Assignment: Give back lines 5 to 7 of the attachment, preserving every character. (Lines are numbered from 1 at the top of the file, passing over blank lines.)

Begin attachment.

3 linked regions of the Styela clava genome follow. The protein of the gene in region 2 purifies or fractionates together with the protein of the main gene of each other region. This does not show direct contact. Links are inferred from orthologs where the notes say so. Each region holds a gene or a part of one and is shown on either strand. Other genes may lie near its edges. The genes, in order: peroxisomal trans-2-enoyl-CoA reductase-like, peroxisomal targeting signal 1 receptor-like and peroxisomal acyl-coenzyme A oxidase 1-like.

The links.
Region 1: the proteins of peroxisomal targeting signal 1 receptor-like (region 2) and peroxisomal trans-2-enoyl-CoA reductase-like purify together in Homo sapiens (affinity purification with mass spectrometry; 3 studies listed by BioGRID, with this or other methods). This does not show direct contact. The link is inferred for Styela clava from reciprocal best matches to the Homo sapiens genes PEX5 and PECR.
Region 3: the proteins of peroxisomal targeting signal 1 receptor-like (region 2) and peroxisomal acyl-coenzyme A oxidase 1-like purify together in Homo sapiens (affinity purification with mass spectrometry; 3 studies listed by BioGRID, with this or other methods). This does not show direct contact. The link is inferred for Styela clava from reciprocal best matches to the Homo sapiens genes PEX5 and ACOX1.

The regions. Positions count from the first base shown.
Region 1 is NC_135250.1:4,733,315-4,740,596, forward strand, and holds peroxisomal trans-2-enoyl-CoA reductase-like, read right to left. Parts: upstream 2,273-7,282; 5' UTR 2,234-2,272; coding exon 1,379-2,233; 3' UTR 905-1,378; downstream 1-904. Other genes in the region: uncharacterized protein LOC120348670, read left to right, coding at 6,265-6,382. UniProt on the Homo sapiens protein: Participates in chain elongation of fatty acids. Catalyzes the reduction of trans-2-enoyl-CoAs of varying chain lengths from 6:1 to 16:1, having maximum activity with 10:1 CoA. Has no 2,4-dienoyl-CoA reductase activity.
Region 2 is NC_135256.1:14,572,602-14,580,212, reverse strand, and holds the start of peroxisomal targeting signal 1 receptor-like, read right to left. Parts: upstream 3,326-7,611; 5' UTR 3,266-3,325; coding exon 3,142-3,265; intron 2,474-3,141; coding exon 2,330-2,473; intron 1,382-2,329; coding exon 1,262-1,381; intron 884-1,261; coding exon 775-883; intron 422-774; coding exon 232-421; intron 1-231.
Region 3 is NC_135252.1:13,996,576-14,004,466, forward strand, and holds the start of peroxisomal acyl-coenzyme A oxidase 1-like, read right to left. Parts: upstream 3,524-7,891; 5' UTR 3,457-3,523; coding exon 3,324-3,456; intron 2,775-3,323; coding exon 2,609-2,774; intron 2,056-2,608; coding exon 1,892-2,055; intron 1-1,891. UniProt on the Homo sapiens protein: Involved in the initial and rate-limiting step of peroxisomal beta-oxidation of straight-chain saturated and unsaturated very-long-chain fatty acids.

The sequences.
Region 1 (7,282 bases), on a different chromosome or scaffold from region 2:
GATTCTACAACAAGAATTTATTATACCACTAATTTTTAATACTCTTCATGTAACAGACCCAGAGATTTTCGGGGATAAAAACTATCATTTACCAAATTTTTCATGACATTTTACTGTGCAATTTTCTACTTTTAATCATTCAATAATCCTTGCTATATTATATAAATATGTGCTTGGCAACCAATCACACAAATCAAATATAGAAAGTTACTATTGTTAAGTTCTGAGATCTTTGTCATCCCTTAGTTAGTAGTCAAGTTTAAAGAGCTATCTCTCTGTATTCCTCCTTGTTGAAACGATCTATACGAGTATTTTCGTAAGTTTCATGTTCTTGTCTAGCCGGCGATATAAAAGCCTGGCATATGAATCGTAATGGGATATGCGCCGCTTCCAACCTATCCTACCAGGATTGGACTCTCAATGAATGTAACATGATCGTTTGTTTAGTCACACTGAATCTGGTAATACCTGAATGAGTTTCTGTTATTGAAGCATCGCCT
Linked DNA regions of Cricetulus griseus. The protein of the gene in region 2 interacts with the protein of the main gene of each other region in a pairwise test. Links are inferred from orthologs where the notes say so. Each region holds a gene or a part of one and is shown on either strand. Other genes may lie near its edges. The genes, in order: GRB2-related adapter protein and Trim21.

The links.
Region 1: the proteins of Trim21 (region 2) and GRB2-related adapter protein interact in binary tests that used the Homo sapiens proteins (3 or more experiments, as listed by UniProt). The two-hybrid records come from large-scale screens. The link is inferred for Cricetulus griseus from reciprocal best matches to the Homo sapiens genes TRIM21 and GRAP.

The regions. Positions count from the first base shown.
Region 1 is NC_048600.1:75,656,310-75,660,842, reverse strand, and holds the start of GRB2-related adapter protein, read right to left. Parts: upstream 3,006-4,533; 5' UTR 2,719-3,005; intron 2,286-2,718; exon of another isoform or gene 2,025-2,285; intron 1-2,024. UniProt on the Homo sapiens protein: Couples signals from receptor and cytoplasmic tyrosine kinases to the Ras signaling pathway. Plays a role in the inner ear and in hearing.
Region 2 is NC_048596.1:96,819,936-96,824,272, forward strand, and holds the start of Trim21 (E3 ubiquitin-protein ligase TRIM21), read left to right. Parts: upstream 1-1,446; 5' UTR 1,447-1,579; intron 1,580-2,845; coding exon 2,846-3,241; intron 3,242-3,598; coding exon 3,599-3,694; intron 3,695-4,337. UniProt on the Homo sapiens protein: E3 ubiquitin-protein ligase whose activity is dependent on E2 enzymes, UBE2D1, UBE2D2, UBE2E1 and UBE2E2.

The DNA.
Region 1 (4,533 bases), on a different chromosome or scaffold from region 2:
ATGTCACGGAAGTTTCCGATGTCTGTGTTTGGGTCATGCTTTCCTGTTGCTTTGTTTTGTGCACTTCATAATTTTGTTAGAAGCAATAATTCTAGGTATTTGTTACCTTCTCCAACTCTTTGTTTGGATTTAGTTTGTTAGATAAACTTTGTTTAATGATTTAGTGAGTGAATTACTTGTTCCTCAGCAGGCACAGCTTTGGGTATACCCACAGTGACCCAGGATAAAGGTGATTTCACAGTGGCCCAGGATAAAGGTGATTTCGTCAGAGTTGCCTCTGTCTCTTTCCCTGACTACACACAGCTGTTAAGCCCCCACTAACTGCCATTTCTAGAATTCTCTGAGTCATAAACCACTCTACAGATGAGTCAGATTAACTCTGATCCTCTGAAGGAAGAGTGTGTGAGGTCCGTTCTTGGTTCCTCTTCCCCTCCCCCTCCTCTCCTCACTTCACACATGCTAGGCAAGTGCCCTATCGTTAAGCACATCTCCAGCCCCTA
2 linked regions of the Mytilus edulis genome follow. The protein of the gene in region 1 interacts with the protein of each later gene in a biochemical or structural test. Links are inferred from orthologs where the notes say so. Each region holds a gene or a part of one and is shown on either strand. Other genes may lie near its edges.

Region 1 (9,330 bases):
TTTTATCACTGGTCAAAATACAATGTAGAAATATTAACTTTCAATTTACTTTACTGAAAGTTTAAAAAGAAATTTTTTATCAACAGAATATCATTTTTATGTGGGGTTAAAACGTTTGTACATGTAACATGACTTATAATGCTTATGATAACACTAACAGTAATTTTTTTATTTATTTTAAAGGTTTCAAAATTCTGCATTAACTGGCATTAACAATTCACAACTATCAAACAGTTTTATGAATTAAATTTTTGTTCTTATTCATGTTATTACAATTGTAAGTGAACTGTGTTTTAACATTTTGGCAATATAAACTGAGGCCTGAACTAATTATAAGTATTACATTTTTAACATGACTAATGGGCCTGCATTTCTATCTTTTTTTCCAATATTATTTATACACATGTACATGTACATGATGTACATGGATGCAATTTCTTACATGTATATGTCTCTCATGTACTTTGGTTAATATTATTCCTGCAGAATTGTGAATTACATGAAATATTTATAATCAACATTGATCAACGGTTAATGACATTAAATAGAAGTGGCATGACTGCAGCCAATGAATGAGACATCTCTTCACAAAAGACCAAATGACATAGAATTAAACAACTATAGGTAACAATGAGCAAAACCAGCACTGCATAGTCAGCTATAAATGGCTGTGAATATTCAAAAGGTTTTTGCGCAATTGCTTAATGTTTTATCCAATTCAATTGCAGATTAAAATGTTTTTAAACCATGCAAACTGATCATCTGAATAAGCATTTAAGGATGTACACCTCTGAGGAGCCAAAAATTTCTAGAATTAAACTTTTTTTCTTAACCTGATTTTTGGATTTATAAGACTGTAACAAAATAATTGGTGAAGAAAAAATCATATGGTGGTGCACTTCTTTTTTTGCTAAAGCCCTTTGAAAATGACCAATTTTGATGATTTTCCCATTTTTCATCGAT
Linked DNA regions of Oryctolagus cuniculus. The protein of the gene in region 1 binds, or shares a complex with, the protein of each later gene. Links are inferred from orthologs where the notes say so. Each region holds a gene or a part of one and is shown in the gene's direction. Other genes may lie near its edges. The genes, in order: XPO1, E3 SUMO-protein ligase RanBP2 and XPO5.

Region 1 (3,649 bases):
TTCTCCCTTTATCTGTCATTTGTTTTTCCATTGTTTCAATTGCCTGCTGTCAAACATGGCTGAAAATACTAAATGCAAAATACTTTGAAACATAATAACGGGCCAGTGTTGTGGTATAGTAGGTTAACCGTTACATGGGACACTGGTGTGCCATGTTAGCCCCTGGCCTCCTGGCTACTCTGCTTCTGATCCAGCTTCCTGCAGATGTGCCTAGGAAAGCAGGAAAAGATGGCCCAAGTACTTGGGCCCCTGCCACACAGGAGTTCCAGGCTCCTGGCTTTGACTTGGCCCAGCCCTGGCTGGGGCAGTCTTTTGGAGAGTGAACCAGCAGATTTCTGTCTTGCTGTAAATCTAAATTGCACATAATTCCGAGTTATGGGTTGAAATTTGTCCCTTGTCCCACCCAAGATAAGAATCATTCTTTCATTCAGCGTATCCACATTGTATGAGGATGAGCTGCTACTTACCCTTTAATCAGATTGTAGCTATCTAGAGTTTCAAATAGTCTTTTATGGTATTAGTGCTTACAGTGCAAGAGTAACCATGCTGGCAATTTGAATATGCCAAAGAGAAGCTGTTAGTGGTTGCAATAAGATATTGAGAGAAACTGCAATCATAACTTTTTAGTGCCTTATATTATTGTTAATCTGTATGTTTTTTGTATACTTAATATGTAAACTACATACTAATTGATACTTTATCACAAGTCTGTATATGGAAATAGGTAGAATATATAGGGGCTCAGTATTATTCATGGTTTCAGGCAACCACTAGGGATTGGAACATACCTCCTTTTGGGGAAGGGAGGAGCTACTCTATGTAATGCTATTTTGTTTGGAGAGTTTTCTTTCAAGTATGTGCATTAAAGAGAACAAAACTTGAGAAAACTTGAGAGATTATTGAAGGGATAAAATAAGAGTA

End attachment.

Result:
The regions. Positions count from the first base shown.
Region 1 is NC_135250.1:4,733,315-4,740,596, forward strand, and holds peroxisomal trans-2-enoyl-CoA reductase-like, read right to left. Parts: upstream 2,273-7,282; 5' UTR 2,234-2,272; coding exon 1,379-2,233; 3' UTR 905-1,378; downstream 1-904. Other genes in the region: uncharacterized protein LOC120348670, read left to right, coding at 6,265-6,382. UniProt on the Homo sapiens protein: Participates in chain elongation of fatty acids. Catalyzes the reduction of trans-2-enoyl-CoAs of varying chain lengths from 6:1 to 16:1, having maximum activity with 10:1 CoA. Has no 2,4-dienoyl-CoA reductase activity.
Region 2 is NC_135256.1:14,572,602-14,580,212, reverse strand, and holds the start of peroxisomal targeting signal 1 receptor-like, read right to left. Parts: upstream 3,326-7,611; 5' UTR 3,266-3,325; coding exon 3,142-3,265; intron 2,474-3,141; coding exon 2,330-2,473; intron 1,382-2,329; coding exon 1,262-1,381; intron 884-1,261; coding exon 775-883; intron 422-774; coding exon 232-421; intron 1-231.